D’Angelo, the enigmatic force of neo-soul, has consistently blurred the lines between past and present, crafting a timeless sound that melds tradition with innovation. Since the mid-’90s, his musical tapestries have provided a soulful soundtrack to a generation, intertwining the sensibilities of classic R&B with the boldness of contemporary production.

The legendary musician’s discography doesn’t just include markers of his evolution as an artist but also pivotal milestones in the larger landscape of soul and R&B. Whether channeling the raw intimacy of romance or addressing the pressing socio-political issues of the day, D’Angelo’s voice, both literal and figurative, has resonated deeply. In an industry that often favors the fleeting over the enduring, the enigmatic superstar’s body of work stands as a testament to the power of authenticity and the enduring appeal of soulful expression.

So let’s get into it. From his debut, Brown Sugar , to the genre-defining Voodoo and his 2014 comeback, Black Messiah , we rank every D’Angelo album, from worst to best.

Brown Sugar

Ranking Every Dangelo Album From Worst To Best Brown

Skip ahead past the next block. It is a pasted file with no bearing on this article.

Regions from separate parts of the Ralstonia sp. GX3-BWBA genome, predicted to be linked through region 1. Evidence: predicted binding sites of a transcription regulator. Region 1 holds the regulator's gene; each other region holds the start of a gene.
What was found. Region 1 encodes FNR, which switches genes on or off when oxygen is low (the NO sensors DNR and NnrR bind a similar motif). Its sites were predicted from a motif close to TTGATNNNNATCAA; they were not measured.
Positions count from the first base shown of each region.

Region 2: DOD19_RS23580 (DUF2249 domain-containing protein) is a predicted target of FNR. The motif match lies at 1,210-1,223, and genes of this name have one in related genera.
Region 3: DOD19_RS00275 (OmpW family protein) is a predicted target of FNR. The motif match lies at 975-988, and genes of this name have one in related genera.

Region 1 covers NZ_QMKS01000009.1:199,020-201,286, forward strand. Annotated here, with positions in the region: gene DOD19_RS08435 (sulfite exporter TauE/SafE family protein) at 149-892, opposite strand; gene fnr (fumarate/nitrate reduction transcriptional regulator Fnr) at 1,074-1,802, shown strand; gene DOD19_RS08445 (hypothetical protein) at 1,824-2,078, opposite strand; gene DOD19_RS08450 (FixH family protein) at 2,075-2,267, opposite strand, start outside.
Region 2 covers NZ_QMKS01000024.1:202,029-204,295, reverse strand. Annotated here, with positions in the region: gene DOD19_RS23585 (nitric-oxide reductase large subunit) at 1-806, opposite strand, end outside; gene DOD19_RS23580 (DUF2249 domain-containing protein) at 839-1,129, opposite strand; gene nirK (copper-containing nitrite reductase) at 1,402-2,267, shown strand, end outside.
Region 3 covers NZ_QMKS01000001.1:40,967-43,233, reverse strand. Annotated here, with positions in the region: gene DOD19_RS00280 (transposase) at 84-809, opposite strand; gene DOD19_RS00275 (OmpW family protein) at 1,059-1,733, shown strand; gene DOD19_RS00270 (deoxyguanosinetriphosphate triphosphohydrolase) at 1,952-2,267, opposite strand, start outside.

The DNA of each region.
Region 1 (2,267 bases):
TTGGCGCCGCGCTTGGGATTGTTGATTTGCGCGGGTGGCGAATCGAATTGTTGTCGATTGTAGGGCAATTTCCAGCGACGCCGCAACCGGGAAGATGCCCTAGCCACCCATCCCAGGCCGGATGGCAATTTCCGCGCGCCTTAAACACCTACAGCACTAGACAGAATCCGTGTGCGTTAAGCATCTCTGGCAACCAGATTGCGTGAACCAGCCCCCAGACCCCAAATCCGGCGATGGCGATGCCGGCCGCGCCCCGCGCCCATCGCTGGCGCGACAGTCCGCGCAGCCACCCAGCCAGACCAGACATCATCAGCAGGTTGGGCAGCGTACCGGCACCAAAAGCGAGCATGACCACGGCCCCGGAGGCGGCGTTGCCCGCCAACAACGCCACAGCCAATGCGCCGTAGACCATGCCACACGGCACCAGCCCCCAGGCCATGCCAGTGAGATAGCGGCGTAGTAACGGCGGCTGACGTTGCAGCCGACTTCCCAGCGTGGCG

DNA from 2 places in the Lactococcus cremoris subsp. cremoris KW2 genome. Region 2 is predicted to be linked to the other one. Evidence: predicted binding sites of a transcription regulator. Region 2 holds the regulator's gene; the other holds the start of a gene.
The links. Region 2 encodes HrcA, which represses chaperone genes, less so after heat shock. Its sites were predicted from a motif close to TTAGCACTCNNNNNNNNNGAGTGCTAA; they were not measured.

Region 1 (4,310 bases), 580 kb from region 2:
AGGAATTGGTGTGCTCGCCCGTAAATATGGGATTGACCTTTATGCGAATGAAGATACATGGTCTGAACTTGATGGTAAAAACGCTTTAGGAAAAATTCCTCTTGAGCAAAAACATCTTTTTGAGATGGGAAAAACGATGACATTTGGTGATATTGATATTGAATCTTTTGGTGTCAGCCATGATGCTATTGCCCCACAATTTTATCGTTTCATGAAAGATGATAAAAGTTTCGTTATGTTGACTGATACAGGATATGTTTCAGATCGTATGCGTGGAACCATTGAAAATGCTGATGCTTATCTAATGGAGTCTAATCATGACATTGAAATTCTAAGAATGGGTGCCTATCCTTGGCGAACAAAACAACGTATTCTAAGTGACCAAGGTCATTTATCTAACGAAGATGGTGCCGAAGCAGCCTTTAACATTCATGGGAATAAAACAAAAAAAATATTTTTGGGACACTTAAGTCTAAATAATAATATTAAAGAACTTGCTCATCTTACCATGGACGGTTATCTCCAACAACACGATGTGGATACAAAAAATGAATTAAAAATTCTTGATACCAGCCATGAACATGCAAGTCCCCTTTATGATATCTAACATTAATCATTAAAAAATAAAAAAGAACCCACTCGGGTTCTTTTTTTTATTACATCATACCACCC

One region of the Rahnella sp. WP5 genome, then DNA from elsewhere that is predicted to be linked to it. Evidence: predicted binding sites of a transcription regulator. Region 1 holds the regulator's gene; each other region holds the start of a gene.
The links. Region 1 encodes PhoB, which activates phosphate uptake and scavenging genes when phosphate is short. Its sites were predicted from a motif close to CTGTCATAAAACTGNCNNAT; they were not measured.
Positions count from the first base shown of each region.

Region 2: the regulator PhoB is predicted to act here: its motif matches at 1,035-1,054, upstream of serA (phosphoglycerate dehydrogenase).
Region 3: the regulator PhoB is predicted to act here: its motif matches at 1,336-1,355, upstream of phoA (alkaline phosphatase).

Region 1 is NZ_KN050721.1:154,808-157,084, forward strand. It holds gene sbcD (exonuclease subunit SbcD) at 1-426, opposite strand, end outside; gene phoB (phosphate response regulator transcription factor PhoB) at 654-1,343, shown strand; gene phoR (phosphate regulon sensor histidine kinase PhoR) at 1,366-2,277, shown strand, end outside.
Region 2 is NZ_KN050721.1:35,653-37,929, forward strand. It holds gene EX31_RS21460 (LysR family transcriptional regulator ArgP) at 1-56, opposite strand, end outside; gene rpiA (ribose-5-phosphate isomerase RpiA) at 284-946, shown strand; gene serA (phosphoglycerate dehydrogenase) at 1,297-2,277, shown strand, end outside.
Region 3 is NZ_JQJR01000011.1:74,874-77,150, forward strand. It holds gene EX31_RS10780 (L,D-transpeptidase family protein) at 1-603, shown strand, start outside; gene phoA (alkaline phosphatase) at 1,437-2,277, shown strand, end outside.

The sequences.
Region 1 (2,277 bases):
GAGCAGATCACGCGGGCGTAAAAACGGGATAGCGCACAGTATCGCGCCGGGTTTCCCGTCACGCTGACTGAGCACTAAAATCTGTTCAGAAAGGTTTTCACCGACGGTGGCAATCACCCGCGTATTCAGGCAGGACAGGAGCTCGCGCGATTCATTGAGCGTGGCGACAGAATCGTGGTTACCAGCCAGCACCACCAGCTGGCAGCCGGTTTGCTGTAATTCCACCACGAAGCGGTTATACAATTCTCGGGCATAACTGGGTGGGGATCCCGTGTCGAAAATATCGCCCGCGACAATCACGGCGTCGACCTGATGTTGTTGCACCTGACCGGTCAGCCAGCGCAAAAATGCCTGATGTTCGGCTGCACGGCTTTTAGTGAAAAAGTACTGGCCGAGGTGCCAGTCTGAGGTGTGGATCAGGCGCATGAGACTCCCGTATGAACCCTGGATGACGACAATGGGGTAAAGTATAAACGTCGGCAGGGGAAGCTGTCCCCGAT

Released: July 3, 1995

Label: EMI

Singles: “Brown Sugar”, “Cruisin'”. “Lady”, “Me and Those Dreamin’ Eyes of Mine”

Features: N/A

D’Angelo’s debut, Brown Sugar , dropped in 1995 and immediately sent shockwaves through the neo-soul and R&B landscape. Bursting onto the scene with a sound that melded classic soul vibes with a contemporary twist, the album felt like both a homage to legends past and a clarion call for the future. While the title track, “Brown Sugar,” was an instant hit with its infectious grooves and sultry lyrics, the project as a whole showcased D’Angelo’s undeniable versatility and artistic depth. Songs like “Cruisin'” tapped into a nostalgic soulful feel, reminiscent of Smokey Robinson’s heyday, while “Lady” showcased the artist’s ability to craft timeless ballads. Behind each track was the singer’s masterful musicianship, a smooth vocal delivery that could shift from soft coos to passionate crescendos in a heartbeat, all underpinned by intricate arrangements that spoke to a deep reverence for the art form. However, what set Brown Sugar apart was its ability to straddle the line between commercial appeal and deep artistry. It was neo-soul’s calling card, proving that the genre could command mainstream attention without compromising its roots. While the album was a commercial success, it was its long-lasting impact that truly stood out. Brown Sugar set the tone for D’Angelo’s career, establishing him as a leading light in the neo-soul movement and laying the groundwork for the evolution of his sound in subsequent projects. While the artist would go on to release other iconic albums, Brown Sugar remains an essential chapter in his journey, a potent reminder of the raw talent and vision that marked D’Angelo’s entry into the music world.

Black Messiah

Ranking Every Dangelo Album From Worst To Best Black

Released: December 15, 2014

Label: RCA

Singles: “Really Love”, “Betray My Heart”

Features: N/A